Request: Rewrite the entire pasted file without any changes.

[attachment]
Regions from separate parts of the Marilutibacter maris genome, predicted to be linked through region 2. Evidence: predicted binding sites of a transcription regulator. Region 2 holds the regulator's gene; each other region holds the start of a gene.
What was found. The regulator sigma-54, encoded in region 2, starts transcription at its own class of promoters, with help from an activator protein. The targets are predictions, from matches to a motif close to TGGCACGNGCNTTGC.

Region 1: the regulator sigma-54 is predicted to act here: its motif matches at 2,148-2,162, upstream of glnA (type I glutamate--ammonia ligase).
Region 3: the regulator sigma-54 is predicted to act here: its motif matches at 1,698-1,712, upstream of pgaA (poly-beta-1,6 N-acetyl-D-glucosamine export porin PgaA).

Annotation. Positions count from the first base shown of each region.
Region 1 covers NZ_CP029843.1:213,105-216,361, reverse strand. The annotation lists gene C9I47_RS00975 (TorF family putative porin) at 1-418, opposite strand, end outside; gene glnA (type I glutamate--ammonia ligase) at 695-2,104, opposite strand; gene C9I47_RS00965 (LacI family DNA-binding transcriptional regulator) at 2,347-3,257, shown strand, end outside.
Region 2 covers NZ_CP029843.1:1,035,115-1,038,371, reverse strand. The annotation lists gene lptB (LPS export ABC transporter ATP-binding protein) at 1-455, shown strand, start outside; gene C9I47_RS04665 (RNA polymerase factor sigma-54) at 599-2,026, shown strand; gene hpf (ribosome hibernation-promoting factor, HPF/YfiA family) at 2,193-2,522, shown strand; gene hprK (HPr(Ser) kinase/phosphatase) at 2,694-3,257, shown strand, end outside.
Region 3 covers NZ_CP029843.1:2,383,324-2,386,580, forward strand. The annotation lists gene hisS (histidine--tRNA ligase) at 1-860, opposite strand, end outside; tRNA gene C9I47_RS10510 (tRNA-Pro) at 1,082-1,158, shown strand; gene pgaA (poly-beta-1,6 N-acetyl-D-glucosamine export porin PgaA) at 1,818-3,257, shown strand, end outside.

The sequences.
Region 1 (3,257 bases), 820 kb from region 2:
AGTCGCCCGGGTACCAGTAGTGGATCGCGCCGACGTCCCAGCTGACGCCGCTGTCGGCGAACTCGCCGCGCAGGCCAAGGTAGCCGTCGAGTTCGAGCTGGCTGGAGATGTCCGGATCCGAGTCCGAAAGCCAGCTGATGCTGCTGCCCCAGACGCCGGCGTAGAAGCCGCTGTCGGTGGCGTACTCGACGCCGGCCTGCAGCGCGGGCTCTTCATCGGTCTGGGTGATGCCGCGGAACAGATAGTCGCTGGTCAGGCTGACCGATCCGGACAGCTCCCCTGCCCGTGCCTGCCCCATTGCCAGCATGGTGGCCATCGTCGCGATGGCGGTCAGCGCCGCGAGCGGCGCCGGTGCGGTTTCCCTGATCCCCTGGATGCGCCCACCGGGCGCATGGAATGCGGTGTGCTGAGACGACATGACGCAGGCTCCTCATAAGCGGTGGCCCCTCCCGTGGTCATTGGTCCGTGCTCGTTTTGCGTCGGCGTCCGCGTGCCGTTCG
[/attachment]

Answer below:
Regions from separate parts of the Marilutibacter maris genome, predicted to be linked through region 2. Evidence: predicted binding sites of a transcription regulator. Region 2 holds the regulator's gene; each other region holds the start of a gene.
What was found. The regulator sigma-54, encoded in region 2, starts transcription at its own class of promoters, with help from an activator protein. The targets are predictions, from matches to a motif close to TGGCACGNGCNTTGC.

Region 1: the regulator sigma-54 is predicted to act here: its motif matches at 2,148-2,162, upstream of glnA (type I glutamate--ammonia ligase).
Region 3: the regulator sigma-54 is predicted to act here: its motif matches at 1,698-1,712, upstream of pgaA (poly-beta-1,6 N-acetyl-D-glucosamine export porin PgaA).

Annotation. Positions count from the first base shown of each region.
Region 1 covers NZ_CP029843.1:213,105-216,361, reverse strand. The annotation lists gene C9I47_RS00975 (TorF family putative porin) at 1-418, opposite strand, end outside; gene glnA (type I glutamate--ammonia ligase) at 695-2,104, opposite strand; gene C9I47_RS00965 (LacI family DNA-binding transcriptional regulator) at 2,347-3,257, shown strand, end outside.
Region 2 covers NZ_CP029843.1:1,035,115-1,038,371, reverse strand. The annotation lists gene lptB (LPS export ABC transporter ATP-binding protein) at 1-455, shown strand, start outside; gene C9I47_RS04665 (RNA polymerase factor sigma-54) at 599-2,026, shown strand; gene hpf (ribosome hibernation-promoting factor, HPF/YfiA family) at 2,193-2,522, shown strand; gene hprK (HPr(Ser) kinase/phosphatase) at 2,694-3,257, shown strand, end outside.
Region 3 covers NZ_CP029843.1:2,383,324-2,386,580, forward strand. The annotation lists gene hisS (histidine--tRNA ligase) at 1-860, opposite strand, end outside; tRNA gene C9I47_RS10510 (tRNA-Pro) at 1,082-1,158, shown strand; gene pgaA (poly-beta-1,6 N-acetyl-D-glucosamine export porin PgaA) at 1,818-3,257, shown strand, end outside.

The sequences.
Region 1 (3,257 bases), 820 kb from region 2:
AGTCGCCCGGGTACCAGTAGTGGATCGCGCCGACGTCCCAGCTGACGCCGCTGTCGGCGAACTCGCCGCGCAGGCCAAGGTAGCCGTCGAGTTCGAGCTGGCTGGAGATGTCCGGATCCGAGTCCGAAAGCCAGCTGATGCTGCTGCCCCAGACGCCGGCGTAGAAGCCGCTGTCGGTGGCGTACTCGACGCCGGCCTGCAGCGCGGGCTCTTCATCGGTCTGGGTGATGCCGCGGAACAGATAGTCGCTGGTCAGGCTGACCGATCCGGACAGCTCCCCTGCCCGTGCCTGCCCCATTGCCAGCATGGTGGCCATCGTCGCGATGGCGGTCAGCGCCGCGAGCGGCGCCGGTGCGGTTTCCCTGATCCCCTGGATGCGCCCACCGGGCGCATGGAATGCGGTGTGCTGAGACGACATGACGCAGGCTCCTCATAAGCGGTGGCCCCTCCCGTGGTCATTGGTCCGTGCTCGTTTTGCGTCGGCGTCCGCGTGCCGTTCG